THAAD is Not about Missile Defense anymore; It’s about a Chinese Veto over South Korean Foreign Policy


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This is a local re-post of a piece I wrote at The National Interest a few weeks ago. The graphic here comes straight from the Lockheed Martin webpage on THAAD. There’s so much contradictory information floating around about THAAD, maybe it’s best just go to the website and look for yourself. No, I’m not shilling for LM; I have no relationship. I just thought it would be convenient. And yes, I support the THAAD deployment here.

Anyway, this essay is actually about the politics, specifically that China WAY overplayed its hand against the THAAD deployment in South Korea. Now THAAD isn’t about THAAD anymore. The Chinese have ballooned it into such a huge issue, that it’s now about SK sovereignty and freedom to make national security choices without a Chinese veto. If you want to read why I am wrong, here’s my friend Dave Kang to tell you that I am getting carried away.

I still stand by my prediction though: neither Ahn nor Moon will withdraw THAAD even if they’d want to otherwise, because now it would look like knuckling under to China. Maybe the Justice Party candidate would withdraw it, but she is polling at 3%.

The full essay follows the jump:

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6 Reasons Why We Probably Won’t Bomb North Korea


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This is a local re-post of an article I wrote for The National Interest a few weeks ago.

Even though we are bombing Syria now and Trump wants to look tough and presidential, I do not think we will bomb North Korea. We’ve thought about it for years and always demurred. Trump, for all his bluster, has not changed the long-standing reasons for not attacking, so I still think we won’t do it. Maybe Trump really is erratic and unpredictable, but I’d bet McMaster and Mattis are telling him a lot of the same stuff suggested below – the huge risk of war, Seoul’s vulnerability, trashing of the relationship with China and so on. Are we ready to gamble all that on strikes that might not even work?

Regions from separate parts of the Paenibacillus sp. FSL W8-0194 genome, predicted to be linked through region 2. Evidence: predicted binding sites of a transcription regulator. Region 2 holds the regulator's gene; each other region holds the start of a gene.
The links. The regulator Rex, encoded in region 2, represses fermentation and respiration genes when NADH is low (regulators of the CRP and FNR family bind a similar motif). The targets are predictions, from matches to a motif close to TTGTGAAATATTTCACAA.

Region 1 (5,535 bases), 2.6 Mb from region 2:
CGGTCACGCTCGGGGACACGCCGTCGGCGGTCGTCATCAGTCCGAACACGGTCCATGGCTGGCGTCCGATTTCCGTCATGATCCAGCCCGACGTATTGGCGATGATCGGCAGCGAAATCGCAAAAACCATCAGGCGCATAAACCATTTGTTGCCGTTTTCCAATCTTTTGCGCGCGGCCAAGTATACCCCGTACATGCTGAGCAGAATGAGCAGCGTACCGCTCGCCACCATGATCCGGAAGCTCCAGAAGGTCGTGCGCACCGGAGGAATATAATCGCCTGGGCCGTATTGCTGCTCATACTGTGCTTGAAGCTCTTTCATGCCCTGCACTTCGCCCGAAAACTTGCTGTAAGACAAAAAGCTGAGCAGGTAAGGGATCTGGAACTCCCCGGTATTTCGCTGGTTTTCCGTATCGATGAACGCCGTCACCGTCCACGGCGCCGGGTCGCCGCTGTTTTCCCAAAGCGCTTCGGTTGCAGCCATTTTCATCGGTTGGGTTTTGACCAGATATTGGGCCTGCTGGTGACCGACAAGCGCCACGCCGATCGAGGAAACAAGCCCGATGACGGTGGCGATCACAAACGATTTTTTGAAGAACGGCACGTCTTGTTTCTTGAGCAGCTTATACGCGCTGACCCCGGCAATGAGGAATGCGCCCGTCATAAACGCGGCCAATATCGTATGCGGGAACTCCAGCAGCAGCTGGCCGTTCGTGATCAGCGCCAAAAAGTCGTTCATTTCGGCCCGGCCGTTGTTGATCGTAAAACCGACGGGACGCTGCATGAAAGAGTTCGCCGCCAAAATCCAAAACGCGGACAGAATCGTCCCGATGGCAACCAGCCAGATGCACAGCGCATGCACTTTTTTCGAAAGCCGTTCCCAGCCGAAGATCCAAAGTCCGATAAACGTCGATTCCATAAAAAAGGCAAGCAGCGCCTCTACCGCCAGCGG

The full essay follows the jump:

South Korean Security in the Trump Era


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This is a local re-post of a piece I wrote a few weeks ago for The Korea Times. Basically my concern in the Trump period is, how will Trump and Moon Jae-In, the likely winner of the upcoming May 9 election, get along? Or not?

Trump doesn’t care about Asia, except for trade with China. His security concerns turn on Islam, and he was elected for that in foreign policy. His and Bannon’s clash of civilizations frame only works so-so out here. Huntington’s argument required putting China, Japan, and the Koreas into one Confucian civilization, but it was so obvious that they didn’t get along that Huntington was forced to pretend that Japan was its own civilization. Without this frame, I wonder if Trump the non-reader can figure out an approach?

The other thing which worries me is the burden-sharing fight. If Trump presents the ROKG with a bill like he did Merkel, the SK press will go ballistic. Trump might not care though, so ultimately I suggest that it would likely be a good idea for SK to pay a little more so that the issue can ultimately be dropped.